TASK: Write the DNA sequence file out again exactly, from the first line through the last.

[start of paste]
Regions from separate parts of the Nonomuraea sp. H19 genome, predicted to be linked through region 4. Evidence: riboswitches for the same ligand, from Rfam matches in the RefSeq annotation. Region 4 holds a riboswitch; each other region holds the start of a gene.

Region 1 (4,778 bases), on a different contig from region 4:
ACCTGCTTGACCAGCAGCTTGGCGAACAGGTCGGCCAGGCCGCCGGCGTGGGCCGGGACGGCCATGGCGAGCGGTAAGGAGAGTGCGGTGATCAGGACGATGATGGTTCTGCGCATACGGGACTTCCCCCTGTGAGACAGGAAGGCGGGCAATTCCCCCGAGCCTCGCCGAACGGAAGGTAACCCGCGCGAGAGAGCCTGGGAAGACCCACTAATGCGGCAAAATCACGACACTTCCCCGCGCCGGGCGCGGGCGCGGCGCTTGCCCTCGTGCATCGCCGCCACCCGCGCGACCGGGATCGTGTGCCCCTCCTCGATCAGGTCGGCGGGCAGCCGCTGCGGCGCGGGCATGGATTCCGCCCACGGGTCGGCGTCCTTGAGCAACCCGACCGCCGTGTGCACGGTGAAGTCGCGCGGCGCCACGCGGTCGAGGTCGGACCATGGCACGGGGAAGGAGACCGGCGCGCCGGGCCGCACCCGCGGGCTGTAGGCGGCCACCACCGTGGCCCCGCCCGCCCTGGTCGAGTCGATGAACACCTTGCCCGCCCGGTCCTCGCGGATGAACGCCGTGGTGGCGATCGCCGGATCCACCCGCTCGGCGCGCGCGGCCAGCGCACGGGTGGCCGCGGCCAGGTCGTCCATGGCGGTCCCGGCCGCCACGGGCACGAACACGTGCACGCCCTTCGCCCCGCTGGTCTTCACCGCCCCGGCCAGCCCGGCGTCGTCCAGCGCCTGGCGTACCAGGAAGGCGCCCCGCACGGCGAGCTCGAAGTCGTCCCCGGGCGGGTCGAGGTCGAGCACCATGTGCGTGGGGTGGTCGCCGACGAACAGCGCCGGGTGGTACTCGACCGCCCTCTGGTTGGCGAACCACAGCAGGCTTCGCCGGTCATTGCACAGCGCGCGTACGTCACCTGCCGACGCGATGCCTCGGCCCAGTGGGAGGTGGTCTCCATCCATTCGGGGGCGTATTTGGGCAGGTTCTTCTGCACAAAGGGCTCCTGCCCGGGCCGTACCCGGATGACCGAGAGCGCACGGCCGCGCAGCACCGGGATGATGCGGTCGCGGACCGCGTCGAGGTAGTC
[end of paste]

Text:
Regions from separate parts of the Nonomuraea sp. H19 genome, predicted to be linked through region 4. Evidence: riboswitches for the same ligand, from Rfam matches in the RefSeq annotation. Region 4 holds a riboswitch; each other region holds the start of a gene.

Region 1 (4,778 bases), on a different contig from region 4:
ACCTGCTTGACCAGCAGCTTGGCGAACAGGTCGGCCAGGCCGCCGGCGTGGGCCGGGACGGCCATGGCGAGCGGTAAGGAGAGTGCGGTGATCAGGACGATGATGGTTCTGCGCATACGGGACTTCCCCCTGTGAGACAGGAAGGCGGGCAATTCCCCCGAGCCTCGCCGAACGGAAGGTAACCCGCGCGAGAGAGCCTGGGAAGACCCACTAATGCGGCAAAATCACGACACTTCCCCGCGCCGGGCGCGGGCGCGGCGCTTGCCCTCGTGCATCGCCGCCACCCGCGCGACCGGGATCGTGTGCCCCTCCTCGATCAGGTCGGCGGGCAGCCGCTGCGGCGCGGGCATGGATTCCGCCCACGGGTCGGCGTCCTTGAGCAACCCGACCGCCGTGTGCACGGTGAAGTCGCGCGGCGCCACGCGGTCGAGGTCGGACCATGGCACGGGGAAGGAGACCGGCGCGCCGGGCCGCACCCGCGGGCTGTAGGCGGCCACCACCGTGGCCCCGCCCGCCCTGGTCGAGTCGATGAACACCTTGCCCGCCCGGTCCTCGCGGATGAACGCCGTGGTGGCGATCGCCGGATCCACCCGCTCGGCGCGCGCGGCCAGCGCACGGGTGGCCGCGGCCAGGTCGTCCATGGCGGTCCCGGCCGCCACGGGCACGAACACGTGCACGCCCTTCGCCCCGCTGGTCTTCACCGCCCCGGCCAGCCCGGCGTCGTCCAGCGCCTGGCGTACCAGGAAGGCGCCCCGCACGGCGAGCTCGAAGTCGTCCCCGGGCGGGTCGAGGTCGAGCACCATGTGCGTGGGGTGGTCGCCGACGAACAGCGCCGGGTGGTACTCGACCGCCCTCTGGTTGGCGAACCACAGCAGGCTTCGCCGGTCATTGCACAGCGCGCGTACGTCACCTGCCGACGCGATGCCTCGGCCCAGTGGGAGGTGGTCTCCATCCATTCGGGGGCGTATTTGGGCAGGTTCTTCTGCACAAAGGGCTCCTGCCCGGGCCGTACCCGGATGACCGAGAGCGCACGGCCGCGCAGCACCGGGATGATGCGGTCGCGGACCGCGTCGAGGTAGTC